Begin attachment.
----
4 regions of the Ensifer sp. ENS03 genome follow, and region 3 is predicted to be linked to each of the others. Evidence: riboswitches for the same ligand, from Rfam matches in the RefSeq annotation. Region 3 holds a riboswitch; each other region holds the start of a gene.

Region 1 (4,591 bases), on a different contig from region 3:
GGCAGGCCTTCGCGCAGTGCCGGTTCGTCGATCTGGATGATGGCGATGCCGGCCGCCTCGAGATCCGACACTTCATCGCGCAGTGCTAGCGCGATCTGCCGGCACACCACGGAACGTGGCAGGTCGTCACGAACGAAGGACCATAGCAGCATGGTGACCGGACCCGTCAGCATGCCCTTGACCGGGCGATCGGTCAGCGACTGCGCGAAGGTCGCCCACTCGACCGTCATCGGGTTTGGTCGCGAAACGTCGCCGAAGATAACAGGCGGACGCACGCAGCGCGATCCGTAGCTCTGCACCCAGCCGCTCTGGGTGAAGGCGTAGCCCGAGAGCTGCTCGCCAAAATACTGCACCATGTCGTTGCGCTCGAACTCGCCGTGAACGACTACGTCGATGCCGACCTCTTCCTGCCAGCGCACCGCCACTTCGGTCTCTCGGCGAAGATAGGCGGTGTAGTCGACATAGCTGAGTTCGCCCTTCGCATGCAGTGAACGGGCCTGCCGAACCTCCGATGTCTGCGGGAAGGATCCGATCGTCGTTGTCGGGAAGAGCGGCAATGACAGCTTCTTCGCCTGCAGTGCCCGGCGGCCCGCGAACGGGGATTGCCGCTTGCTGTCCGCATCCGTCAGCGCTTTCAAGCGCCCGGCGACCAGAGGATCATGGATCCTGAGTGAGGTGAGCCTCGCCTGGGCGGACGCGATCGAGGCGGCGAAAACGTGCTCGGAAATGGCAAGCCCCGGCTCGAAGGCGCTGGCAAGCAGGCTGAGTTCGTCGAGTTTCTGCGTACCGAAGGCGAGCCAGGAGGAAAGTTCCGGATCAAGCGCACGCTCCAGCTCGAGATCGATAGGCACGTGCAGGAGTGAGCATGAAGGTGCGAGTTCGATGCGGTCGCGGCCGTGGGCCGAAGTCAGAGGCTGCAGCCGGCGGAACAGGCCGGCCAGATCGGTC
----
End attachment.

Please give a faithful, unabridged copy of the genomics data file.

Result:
4 regions of the Ensifer sp. ENS03 genome follow, and region 3 is predicted to be linked to each of the others. Evidence: riboswitches for the same ligand, from Rfam matches in the RefSeq annotation. Region 3 holds a riboswitch; each other region holds the start of a gene.

Region 1 (4,591 bases), on a different contig from region 3:
GGCAGGCCTTCGCGCAGTGCCGGTTCGTCGATCTGGATGATGGCGATGCCGGCCGCCTCGAGATCCGACACTTCATCGCGCAGTGCTAGCGCGATCTGCCGGCACACCACGGAACGTGGCAGGTCGTCACGAACGAAGGACCATAGCAGCATGGTGACCGGACCCGTCAGCATGCCCTTGACCGGGCGATCGGTCAGCGACTGCGCGAAGGTCGCCCACTCGACCGTCATCGGGTTTGGTCGCGAAACGTCGCCGAAGATAACAGGCGGACGCACGCAGCGCGATCCGTAGCTCTGCACCCAGCCGCTCTGGGTGAAGGCGTAGCCCGAGAGCTGCTCGCCAAAATACTGCACCATGTCGTTGCGCTCGAACTCGCCGTGAACGACTACGTCGATGCCGACCTCTTCCTGCCAGCGCACCGCCACTTCGGTCTCTCGGCGAAGATAGGCGGTGTAGTCGACATAGCTGAGTTCGCCCTTCGCATGCAGTGAACGGGCCTGCCGAACCTCCGATGTCTGCGGGAAGGATCCGATCGTCGTTGTCGGGAAGAGCGGCAATGACAGCTTCTTCGCCTGCAGTGCCCGGCGGCCCGCGAACGGGGATTGCCGCTTGCTGTCCGCATCCGTCAGCGCTTTCAAGCGCCCGGCGACCAGAGGATCATGGATCCTGAGTGAGGTGAGCCTCGCCTGGGCGGACGCGATCGAGGCGGCGAAAACGTGCTCGGAAATGGCAAGCCCCGGCTCGAAGGCGCTGGCAAGCAGGCTGAGTTCGTCGAGTTTCTGCGTACCGAAGGCGAGCCAGGAGGAAAGTTCCGGATCAAGCGCACGCTCCAGCTCGAGATCGATAGGCACGTGCAGGAGTGAGCATGAAGGTGCGAGTTCGATGCGGTCGCGGCCGTGGGCCGAAGTCAGAGGCTGCAGCCGGCGGAACAGGCCGGCCAGATCGGTC